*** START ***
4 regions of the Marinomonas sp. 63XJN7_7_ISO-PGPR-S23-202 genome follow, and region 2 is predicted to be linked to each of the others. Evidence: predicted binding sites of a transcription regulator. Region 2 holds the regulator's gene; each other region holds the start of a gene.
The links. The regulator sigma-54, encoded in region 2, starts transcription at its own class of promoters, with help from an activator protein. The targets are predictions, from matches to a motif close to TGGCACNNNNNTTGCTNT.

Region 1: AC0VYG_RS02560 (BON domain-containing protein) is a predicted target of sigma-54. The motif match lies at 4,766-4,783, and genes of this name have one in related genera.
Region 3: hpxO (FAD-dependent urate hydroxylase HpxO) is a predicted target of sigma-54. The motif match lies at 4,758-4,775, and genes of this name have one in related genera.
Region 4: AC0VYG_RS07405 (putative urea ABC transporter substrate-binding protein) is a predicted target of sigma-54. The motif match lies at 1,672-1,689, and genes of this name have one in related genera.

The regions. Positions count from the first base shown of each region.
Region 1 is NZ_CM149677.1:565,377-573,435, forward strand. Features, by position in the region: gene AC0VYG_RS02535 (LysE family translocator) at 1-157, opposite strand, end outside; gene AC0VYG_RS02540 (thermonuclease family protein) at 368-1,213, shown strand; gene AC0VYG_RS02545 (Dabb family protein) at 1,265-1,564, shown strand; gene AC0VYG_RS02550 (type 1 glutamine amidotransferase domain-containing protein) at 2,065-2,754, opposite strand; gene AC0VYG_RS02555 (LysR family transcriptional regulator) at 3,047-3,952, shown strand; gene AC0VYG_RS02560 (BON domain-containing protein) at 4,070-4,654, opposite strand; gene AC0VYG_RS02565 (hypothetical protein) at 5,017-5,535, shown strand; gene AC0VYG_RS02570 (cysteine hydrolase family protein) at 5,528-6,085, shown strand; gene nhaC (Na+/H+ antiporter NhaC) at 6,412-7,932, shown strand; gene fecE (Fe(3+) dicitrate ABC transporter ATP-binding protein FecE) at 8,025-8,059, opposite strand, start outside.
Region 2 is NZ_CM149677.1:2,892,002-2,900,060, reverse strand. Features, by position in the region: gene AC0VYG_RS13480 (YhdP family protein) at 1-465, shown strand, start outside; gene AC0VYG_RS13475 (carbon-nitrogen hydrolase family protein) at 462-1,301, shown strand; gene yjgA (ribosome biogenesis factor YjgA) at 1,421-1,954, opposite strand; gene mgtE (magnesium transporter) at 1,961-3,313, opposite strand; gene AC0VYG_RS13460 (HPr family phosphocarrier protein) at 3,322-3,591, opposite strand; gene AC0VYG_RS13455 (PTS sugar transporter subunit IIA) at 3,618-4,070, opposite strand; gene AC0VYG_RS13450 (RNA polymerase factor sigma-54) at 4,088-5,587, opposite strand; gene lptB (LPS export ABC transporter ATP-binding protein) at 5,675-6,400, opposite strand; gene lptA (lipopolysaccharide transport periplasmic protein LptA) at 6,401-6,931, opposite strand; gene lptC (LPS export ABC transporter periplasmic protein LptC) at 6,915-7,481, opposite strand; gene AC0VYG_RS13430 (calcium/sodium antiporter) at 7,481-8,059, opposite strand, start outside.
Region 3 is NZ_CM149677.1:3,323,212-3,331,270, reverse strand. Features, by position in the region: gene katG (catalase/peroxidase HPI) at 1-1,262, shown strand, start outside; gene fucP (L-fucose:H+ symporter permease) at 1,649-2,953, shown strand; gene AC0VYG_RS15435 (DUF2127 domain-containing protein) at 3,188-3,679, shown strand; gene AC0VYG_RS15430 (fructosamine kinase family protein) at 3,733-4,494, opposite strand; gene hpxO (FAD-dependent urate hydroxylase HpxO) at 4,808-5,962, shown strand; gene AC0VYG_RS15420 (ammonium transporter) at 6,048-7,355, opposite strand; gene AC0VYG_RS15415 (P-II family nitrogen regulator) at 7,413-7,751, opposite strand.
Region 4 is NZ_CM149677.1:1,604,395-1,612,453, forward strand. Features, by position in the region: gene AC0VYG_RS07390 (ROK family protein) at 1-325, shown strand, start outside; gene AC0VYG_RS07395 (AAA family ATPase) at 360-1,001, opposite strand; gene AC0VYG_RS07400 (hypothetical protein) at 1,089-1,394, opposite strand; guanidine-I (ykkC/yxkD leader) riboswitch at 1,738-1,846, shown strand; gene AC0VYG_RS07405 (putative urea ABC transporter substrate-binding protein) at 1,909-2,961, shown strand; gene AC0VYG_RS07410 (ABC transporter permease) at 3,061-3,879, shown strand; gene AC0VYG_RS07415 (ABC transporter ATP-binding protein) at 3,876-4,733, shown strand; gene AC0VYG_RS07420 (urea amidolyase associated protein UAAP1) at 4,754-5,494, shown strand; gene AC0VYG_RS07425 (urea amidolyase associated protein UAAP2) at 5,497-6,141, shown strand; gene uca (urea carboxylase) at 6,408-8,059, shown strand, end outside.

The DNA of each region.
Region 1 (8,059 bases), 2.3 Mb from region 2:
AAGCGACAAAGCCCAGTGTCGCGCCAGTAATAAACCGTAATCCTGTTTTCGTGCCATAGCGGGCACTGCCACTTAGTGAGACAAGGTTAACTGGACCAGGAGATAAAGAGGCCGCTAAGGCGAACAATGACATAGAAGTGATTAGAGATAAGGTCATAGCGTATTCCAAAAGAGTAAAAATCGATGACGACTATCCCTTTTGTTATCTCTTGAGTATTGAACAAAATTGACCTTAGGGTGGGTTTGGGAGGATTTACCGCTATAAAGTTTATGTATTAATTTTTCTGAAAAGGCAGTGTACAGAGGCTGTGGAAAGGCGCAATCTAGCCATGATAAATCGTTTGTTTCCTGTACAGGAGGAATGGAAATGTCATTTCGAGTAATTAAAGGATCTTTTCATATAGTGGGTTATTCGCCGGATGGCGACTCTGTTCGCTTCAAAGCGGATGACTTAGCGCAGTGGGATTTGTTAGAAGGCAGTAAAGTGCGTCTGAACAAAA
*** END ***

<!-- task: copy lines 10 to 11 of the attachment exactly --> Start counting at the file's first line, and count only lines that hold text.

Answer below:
Region 4 is NZ_CM149677.1:1,604,395-1,612,453, forward strand. Features, by position in the region: gene AC0VYG_RS07390 (ROK family protein) at 1-325, shown strand, start outside; gene AC0VYG_RS07395 (AAA family ATPase) at 360-1,001, opposite strand; gene AC0VYG_RS07400 (hypothetical protein) at 1,089-1,394, opposite strand; guanidine-I (ykkC/yxkD leader) riboswitch at 1,738-1,846, shown strand; gene AC0VYG_RS07405 (putative urea ABC transporter substrate-binding protein) at 1,909-2,961, shown strand; gene AC0VYG_RS07410 (ABC transporter permease) at 3,061-3,879, shown strand; gene AC0VYG_RS07415 (ABC transporter ATP-binding protein) at 3,876-4,733, shown strand; gene AC0VYG_RS07420 (urea amidolyase associated protein UAAP1) at 4,754-5,494, shown strand; gene AC0VYG_RS07425 (urea amidolyase associated protein UAAP2) at 5,497-6,141, shown strand; gene uca (urea carboxylase) at 6,408-8,059, shown strand, end outside.

The DNA of each region.